Wednesday, 15 October 2014

History of Chain drive

The most seasoned known application of a chain drive shows up in the Polybolos, a rehashing crossbow portrayed by the Greek engineer Philon of Byzantium. Two level joined fastens were associated with a windlass, which by slowing down and forward would consequently fire the machine's bolts until its magazine was vacant. The Greek outline denote the start of the historical backdrop of the chain drive since no prior occurrence of such a cam is referred to, and none as perplexing is known until the sixteenth century. It is here that the level connection chain, regularly ascribed to Leonardo da Vinci, really showed up. The principal chain drive in China was delineated in the composed horological treatise of the Song Dynasty Chinese engineer Su Song, who utilized it to work the armillary circle of his galactic clock tower and also the clock jack puppets displaying the time of day by mechanically blasting gongs and drums. The chain drive itself was given force through the water driven works of Su's water clock tank and waterwheel, the last which went about as an extensive rigging.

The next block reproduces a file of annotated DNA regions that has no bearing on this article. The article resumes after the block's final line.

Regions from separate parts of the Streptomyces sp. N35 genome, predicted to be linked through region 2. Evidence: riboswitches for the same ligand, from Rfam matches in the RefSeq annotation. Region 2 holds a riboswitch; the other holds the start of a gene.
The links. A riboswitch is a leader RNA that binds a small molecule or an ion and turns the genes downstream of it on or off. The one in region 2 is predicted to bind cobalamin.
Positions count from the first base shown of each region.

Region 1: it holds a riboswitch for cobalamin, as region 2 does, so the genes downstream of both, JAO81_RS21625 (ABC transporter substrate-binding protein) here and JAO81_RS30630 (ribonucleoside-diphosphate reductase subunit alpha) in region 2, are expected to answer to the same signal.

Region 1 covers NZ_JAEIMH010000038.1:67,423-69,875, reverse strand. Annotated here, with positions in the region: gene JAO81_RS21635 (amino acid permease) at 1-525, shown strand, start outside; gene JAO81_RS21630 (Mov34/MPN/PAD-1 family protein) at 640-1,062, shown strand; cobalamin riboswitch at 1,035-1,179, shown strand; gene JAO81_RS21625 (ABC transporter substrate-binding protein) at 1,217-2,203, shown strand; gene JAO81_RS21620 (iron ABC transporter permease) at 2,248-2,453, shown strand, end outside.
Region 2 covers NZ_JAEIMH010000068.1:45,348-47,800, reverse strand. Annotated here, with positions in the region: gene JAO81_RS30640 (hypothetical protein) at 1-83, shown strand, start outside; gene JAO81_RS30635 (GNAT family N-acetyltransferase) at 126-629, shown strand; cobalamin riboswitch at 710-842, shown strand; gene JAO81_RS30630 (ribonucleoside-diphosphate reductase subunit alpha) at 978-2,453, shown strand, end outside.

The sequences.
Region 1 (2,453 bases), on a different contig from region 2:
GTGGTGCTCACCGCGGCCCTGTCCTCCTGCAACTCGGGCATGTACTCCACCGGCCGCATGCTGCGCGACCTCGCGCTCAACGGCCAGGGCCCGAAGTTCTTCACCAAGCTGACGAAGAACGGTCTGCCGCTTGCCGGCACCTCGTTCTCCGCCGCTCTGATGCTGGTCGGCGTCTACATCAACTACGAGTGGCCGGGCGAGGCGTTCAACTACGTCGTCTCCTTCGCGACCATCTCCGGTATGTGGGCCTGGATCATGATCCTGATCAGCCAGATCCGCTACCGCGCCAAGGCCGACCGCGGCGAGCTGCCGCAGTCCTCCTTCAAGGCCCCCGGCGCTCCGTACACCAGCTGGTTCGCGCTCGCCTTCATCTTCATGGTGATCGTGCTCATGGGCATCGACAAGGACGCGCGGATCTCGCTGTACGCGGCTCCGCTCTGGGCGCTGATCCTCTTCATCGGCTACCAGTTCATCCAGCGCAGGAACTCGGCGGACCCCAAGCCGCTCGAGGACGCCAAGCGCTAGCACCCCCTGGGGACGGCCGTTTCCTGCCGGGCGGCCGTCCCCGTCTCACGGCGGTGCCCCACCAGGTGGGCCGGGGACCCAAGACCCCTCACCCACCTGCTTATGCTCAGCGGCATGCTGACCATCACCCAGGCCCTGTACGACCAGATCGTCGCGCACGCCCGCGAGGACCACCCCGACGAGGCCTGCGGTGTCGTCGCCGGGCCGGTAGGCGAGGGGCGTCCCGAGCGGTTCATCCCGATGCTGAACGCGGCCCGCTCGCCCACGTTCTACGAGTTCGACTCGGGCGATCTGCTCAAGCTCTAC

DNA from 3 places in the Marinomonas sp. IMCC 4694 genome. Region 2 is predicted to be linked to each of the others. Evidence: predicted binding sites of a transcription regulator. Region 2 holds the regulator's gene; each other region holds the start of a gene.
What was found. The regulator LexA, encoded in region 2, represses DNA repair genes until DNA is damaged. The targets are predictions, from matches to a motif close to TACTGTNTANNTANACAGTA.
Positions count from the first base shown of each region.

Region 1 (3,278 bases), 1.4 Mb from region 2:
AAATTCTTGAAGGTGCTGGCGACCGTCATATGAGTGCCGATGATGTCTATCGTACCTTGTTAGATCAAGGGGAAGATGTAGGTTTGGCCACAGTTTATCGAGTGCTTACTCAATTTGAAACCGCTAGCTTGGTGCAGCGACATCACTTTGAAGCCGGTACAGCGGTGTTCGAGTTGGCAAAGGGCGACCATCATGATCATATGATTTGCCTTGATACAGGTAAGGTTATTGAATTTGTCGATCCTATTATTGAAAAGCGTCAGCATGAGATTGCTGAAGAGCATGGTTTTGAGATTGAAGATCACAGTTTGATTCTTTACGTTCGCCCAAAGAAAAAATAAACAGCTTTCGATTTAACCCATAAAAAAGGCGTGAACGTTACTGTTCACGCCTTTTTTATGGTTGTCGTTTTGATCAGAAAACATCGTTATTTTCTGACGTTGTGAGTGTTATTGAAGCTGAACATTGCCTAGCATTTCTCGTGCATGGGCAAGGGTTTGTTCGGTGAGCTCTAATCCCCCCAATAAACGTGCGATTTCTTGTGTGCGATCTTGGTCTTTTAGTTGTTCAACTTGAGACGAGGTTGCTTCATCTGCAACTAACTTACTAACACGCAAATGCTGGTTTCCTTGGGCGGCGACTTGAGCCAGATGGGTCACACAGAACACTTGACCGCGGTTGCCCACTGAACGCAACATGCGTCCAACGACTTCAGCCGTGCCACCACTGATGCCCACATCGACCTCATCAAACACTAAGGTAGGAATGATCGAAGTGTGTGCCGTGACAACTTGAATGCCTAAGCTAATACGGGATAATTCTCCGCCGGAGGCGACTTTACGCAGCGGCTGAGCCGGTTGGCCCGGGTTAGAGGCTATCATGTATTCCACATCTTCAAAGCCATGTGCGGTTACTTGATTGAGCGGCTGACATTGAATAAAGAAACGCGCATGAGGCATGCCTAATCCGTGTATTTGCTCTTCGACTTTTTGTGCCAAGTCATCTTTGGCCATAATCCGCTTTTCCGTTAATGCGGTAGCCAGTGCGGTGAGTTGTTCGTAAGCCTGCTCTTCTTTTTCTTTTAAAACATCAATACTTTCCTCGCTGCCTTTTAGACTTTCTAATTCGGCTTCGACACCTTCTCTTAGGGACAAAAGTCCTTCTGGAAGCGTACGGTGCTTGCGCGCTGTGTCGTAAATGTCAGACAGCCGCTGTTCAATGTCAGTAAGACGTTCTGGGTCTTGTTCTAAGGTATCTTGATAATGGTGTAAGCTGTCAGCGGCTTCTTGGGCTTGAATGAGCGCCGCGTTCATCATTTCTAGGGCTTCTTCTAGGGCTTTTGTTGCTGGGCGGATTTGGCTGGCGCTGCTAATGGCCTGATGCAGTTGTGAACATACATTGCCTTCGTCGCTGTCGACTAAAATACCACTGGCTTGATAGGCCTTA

Thursday, 16 January 2014

A chain of Difference

A chain is a series of connected links which are usually made of metal. A chain may contain two or more links.

Chains are generally made in one of two styles, as per their intended use:

·         Those intended for lifting, such as when employed with a hoist; for pulling; or for safety, such as with a bicycle lock, have links that are torus shaped, which make the chain flexible in two dimensions (The fixed third dimension being a chain's length.)

·         Those intended for carrying power in machines have links planned to interconnect with the teeth of the sprockets of the machine, and are flexible in only one dimension. They are identified as roller chains, though there are also non-roller chains such as block chain.
Two separate chains can be linked using a quick link which looks like a carabiner with a screw close rather than a latch.